In addition to a deep and gripping story, and to characters that provoke strong emotional responses, the technical aspects of the series are also well above average: from the music (written and performed by ClariS and Kalafina) that perfectly sets the mood, to the animation, flawless both in the slow, contemplative scenes and in the fast action of combat. A special mention must be made of the depiction of magic: raw, barely controlled near-omnipotent magic, distorting the structure of the universe at every level, it’s shown as psychedelic collages that follow their own crazy internal logic (and those wings of raw power at the end of the last episode still send chills down my spine!).

I’ve watched this series twice from beginning to end, and the last three episodes at least twice more. This happens rarely to me, but Madoka Magica is just worth it.

With almost fifty years of history, you’d think that the Magical Girl genre had been thoroughly explored and very little new could be written in it, and if you looked at most recent offerings you’d be justified in confirming your opinions. And in this lays a good part of the importance of Madoka Magica: I think, and hope, that just like Neon Genesis Evangelion infused new life into the “giant robots” genre, echoes of Madoka Magica will rapidly be seen in other Magical Girl series. Eva took the well-known elements of the robot story (alien invaders, reluctant pilot, collateral damage) and re-framed them more-or-less explicitly as a psychological analysis of social interactions. Madoka takes the Magical Girl tropes (wish-fulfilment, friendship, responsibility, helping people) and re-frames them in cosmic terms, making the protagonists directly relevant to the world at large.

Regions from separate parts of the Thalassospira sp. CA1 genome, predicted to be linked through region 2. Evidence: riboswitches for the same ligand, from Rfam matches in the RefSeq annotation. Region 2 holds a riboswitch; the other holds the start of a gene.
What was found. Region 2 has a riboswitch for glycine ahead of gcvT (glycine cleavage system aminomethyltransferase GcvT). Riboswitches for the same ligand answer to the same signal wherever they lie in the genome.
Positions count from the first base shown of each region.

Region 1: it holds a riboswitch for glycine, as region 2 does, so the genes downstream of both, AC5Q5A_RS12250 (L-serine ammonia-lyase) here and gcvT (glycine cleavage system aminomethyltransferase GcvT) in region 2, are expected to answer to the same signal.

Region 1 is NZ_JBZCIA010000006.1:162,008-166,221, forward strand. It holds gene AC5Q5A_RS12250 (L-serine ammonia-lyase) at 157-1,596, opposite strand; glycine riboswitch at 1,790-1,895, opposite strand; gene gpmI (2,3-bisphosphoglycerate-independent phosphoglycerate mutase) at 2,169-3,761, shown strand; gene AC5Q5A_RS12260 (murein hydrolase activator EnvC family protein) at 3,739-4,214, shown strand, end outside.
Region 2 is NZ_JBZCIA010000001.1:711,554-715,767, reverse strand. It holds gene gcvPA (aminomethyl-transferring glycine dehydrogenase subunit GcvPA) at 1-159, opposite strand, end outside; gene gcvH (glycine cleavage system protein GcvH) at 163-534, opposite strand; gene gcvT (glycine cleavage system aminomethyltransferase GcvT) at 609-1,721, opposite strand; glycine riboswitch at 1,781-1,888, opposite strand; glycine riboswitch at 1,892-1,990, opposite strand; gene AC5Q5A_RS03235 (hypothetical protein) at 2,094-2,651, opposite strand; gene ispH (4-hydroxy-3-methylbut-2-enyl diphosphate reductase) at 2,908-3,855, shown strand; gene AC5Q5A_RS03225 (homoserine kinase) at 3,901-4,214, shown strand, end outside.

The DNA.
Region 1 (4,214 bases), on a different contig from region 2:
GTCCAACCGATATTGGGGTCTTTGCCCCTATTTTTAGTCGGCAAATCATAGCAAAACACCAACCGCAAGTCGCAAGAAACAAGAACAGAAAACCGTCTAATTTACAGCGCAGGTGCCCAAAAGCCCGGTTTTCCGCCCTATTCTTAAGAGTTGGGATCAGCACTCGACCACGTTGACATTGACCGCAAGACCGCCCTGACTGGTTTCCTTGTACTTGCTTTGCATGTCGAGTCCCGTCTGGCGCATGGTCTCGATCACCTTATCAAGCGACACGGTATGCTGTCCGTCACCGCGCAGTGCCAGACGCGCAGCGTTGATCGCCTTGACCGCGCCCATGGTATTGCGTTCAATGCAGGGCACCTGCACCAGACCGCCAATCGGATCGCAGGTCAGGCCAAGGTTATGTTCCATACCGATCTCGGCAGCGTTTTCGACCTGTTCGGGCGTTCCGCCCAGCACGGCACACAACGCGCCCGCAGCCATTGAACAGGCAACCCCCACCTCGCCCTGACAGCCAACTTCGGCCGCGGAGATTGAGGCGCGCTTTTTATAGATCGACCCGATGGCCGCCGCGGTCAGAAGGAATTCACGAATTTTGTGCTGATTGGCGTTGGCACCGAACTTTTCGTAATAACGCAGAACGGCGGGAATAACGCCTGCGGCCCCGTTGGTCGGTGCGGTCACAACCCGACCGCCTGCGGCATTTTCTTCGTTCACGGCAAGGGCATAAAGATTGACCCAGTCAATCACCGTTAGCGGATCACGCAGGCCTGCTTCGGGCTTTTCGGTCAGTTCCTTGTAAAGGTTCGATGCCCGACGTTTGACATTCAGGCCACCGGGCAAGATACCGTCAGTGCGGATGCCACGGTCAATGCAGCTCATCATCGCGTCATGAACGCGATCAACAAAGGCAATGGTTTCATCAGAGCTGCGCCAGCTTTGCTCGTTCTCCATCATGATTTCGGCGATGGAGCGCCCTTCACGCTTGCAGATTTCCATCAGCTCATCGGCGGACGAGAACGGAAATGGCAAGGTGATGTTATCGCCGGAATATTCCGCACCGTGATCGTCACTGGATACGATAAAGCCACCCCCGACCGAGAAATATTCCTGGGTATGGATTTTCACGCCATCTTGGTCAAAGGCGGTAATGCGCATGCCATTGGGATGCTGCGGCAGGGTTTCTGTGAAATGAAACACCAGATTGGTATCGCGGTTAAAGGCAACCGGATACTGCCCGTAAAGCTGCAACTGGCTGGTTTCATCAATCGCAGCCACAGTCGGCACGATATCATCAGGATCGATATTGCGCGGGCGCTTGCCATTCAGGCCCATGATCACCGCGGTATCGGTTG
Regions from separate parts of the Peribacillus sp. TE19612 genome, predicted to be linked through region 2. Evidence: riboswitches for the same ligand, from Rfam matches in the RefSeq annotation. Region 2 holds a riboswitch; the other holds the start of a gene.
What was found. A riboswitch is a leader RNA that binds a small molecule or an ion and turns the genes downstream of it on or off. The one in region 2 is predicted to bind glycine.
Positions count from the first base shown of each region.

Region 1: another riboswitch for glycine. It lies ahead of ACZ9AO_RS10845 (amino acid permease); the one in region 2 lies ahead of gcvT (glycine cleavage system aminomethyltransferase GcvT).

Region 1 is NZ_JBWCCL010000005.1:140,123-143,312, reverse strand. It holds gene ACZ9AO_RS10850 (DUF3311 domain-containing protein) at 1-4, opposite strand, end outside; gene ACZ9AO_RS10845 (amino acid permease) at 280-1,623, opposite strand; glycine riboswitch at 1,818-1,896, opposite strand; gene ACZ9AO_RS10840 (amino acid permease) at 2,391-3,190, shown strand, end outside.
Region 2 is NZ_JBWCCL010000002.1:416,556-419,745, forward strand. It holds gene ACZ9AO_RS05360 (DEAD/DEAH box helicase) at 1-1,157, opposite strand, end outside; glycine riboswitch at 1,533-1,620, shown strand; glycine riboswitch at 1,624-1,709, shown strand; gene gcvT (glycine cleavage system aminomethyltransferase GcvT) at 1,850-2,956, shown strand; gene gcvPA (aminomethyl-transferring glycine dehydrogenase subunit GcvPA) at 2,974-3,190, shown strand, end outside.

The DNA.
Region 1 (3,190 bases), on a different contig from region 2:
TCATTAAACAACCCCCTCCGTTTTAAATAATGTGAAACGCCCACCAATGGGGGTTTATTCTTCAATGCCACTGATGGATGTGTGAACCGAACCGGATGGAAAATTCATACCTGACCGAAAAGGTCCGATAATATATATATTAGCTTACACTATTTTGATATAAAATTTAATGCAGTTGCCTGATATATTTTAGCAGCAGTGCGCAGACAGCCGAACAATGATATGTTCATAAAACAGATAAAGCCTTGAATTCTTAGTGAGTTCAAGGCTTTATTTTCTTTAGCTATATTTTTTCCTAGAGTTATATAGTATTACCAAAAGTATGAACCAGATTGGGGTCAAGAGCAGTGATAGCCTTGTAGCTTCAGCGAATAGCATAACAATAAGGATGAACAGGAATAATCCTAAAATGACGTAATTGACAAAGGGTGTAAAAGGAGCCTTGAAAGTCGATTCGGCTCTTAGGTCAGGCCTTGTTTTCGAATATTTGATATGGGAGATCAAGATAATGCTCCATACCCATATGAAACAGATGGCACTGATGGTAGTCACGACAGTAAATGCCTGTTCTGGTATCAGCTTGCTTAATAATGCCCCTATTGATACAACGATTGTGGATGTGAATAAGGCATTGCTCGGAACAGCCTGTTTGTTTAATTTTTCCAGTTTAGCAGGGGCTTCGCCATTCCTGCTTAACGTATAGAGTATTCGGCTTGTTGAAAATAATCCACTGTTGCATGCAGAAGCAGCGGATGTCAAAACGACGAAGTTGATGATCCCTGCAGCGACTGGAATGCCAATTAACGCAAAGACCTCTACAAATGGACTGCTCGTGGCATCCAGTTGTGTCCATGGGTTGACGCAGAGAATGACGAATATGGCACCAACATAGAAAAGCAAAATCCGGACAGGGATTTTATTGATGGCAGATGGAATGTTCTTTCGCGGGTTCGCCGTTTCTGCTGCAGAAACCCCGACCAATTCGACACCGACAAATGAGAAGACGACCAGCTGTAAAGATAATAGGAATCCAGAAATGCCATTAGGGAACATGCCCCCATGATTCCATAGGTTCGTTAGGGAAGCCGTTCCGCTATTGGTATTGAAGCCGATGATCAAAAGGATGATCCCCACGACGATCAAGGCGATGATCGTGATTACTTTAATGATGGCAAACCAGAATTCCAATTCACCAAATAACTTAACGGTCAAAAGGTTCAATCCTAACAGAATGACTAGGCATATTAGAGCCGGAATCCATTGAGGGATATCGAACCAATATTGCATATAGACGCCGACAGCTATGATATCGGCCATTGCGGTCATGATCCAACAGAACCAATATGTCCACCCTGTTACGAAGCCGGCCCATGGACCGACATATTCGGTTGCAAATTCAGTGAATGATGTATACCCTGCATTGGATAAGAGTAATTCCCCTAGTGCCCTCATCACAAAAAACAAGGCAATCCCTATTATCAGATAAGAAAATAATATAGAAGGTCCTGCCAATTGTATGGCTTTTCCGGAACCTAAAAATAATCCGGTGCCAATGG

If you hadn’t noticed, I consider Madoka Magica one of the best series of the last few years, and I’m trying to convince all my friends to watch it: all of those who’ve seen it has only good things to say about it. I can only hope that this review will convince you, and that you’ll see how an old genre and overused devices can be given a glorious new life.

Puella Magi Madoka Magica: The Complete Series is released on UK Blu-Ray and DVD on 29 October by Manga Entertainment.